Do you show up to networking events feeling self conscious and insecure about how to answer the question: “so, what do you do?” While it’s important to have a clear answer to this often dreaded question, I’m about to share something that might make all you networking haters jump with joy:
You see, people associate you with the feelings you evoke in them, so the more you can get them talking about themselves, the better they’ll feel about you! You do this by being curious and asking lots of questions that make them feel like the most fascinating person on the planet. They’ll leave the interaction thinking “wow, I really like that lady. I’d like to get to know her better!”
Now, here’s the thing, you can’t make this powerful impression by asking lots of questions alone. You must also have GREAT listening skills. Below are six qualities of great listeners. You know, those people at networking events who everyone flocks to while you stand awkwardly rehearsing what to say if anyone asks you a question. Master the six qualities of great listeners below and astound yourself as you become someone who everyone flocks to too!
This means they don’t think about what they’re going to say next while the other person is talking. Nor are they distracted by everything on their to do list. Great listeners understand that it’s not about how much time they have for an interaction, but rather, the quality of each interaction. Quality interactions can not happen without being 100% present.
Eye contact is the #1 way people know if they’re heard. Eye contact also adds warmth to your presence which makes people feel cared for and understood. Pay attention to the type of eye contact you make. When stressed, you’ll tend to hold tension around your eyes. Practice tightening and relaxing your eye muscles in the mirror so you can see the difference. It’s subtle, but makes a big difference to the person you’re talking to.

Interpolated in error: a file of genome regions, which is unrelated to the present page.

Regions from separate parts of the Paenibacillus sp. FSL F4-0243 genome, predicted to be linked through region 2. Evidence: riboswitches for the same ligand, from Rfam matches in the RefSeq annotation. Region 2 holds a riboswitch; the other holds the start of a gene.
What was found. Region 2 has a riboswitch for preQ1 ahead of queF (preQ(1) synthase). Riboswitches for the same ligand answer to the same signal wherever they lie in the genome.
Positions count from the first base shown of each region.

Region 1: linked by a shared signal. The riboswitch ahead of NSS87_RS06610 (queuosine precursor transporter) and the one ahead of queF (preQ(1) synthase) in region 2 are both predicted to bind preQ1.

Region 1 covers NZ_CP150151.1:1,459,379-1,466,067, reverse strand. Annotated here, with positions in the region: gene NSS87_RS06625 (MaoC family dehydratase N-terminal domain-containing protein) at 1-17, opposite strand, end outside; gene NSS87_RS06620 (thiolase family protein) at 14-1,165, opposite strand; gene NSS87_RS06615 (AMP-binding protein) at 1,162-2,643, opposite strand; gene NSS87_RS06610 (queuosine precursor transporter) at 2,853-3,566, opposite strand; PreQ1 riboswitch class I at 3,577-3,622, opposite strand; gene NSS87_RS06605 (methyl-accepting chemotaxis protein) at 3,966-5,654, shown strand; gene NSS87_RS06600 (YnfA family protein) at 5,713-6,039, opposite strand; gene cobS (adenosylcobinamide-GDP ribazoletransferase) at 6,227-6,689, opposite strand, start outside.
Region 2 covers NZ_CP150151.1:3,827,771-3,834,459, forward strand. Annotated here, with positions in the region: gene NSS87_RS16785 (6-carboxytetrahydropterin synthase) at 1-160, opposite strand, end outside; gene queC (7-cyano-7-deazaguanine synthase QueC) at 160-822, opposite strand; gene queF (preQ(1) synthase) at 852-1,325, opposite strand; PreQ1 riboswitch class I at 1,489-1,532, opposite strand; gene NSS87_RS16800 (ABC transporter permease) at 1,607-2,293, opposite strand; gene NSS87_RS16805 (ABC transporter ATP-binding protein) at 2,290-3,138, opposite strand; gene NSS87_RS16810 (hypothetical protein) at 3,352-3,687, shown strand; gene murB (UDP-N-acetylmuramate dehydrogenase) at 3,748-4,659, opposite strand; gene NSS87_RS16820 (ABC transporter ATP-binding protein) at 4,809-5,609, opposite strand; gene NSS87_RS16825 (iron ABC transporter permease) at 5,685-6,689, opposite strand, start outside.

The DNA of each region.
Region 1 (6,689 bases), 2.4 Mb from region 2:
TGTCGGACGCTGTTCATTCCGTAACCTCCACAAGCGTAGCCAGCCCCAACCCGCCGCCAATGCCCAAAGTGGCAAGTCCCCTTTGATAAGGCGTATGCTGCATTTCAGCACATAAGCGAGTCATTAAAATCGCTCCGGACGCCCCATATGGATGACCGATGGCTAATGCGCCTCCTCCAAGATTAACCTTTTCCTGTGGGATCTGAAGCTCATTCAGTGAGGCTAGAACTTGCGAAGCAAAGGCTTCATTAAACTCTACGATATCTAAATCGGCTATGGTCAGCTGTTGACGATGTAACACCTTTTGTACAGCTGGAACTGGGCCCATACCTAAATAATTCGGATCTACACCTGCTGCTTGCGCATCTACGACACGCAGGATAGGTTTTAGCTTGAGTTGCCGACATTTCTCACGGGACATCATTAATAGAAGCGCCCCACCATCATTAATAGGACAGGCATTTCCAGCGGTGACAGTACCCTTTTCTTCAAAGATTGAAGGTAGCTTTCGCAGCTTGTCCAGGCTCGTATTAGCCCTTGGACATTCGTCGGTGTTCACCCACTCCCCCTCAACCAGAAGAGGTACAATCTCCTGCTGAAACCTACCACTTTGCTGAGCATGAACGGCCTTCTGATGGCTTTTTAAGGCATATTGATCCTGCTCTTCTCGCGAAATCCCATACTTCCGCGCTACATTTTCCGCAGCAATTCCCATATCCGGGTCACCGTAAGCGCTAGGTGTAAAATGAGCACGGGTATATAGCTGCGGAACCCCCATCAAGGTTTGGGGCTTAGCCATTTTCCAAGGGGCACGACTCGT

Questions like: “tell me the story behind that?” “How did you get into your line of work?” “What do you love about your career?” “Who do you serve and what specific problems do you help them solve?” “Where do you see your business in 5 years from now?” All of these questions deepen the conversation and keep the other person talking. And remember, the more they talk about themselves, the more they like you!
Great listeners have poise. To show understanding they nod their head one nod at a time or they say “uh-huh” or “I see” or “that’s interesting.“ They don’t do what I call the bobble head - excessively nodding their head in agreement and saying “uh-huh, uh-huh, uh-huh” repetitively. Bobble head and repetitive “uh-huhs” distract the person who is talking from what they are trying to say.
Great listeners listen with open and receptive body language. An example of receptive body language when sitting, is to sit facing the person you’re talking to with your feet flat on the floor and your arms resting on your lap or on the table. Do not cross your arms. Crossing your arms makes you appear closed off and shuts down your heart. To open your heart, pull back your shoulders and imagine a warm, glowing beam of light extending up and out from your chest. If you must cross your legs, cross them toward the person you’re talking to, not away.
Breath creates ease and flow in the body. It also creates presence - the most essential component to great listening. If you aren’t breathing, you’re likely out of your body and too much in your head thinking about what you want to say next. When you don’t breath your body also appears tight and constricted which can make you come across as closed off to the person you’re listening to.
Of course, this isn’t an exclusive list of what makes a great listener, but these are the top 6 qualities that I have found to work for me and many of my clients. Master these qualities and watch yourself become that person everyone wants to know, without having to say more than a few words!
Use the power of timeless archetypes to unleash your brand's core strengths.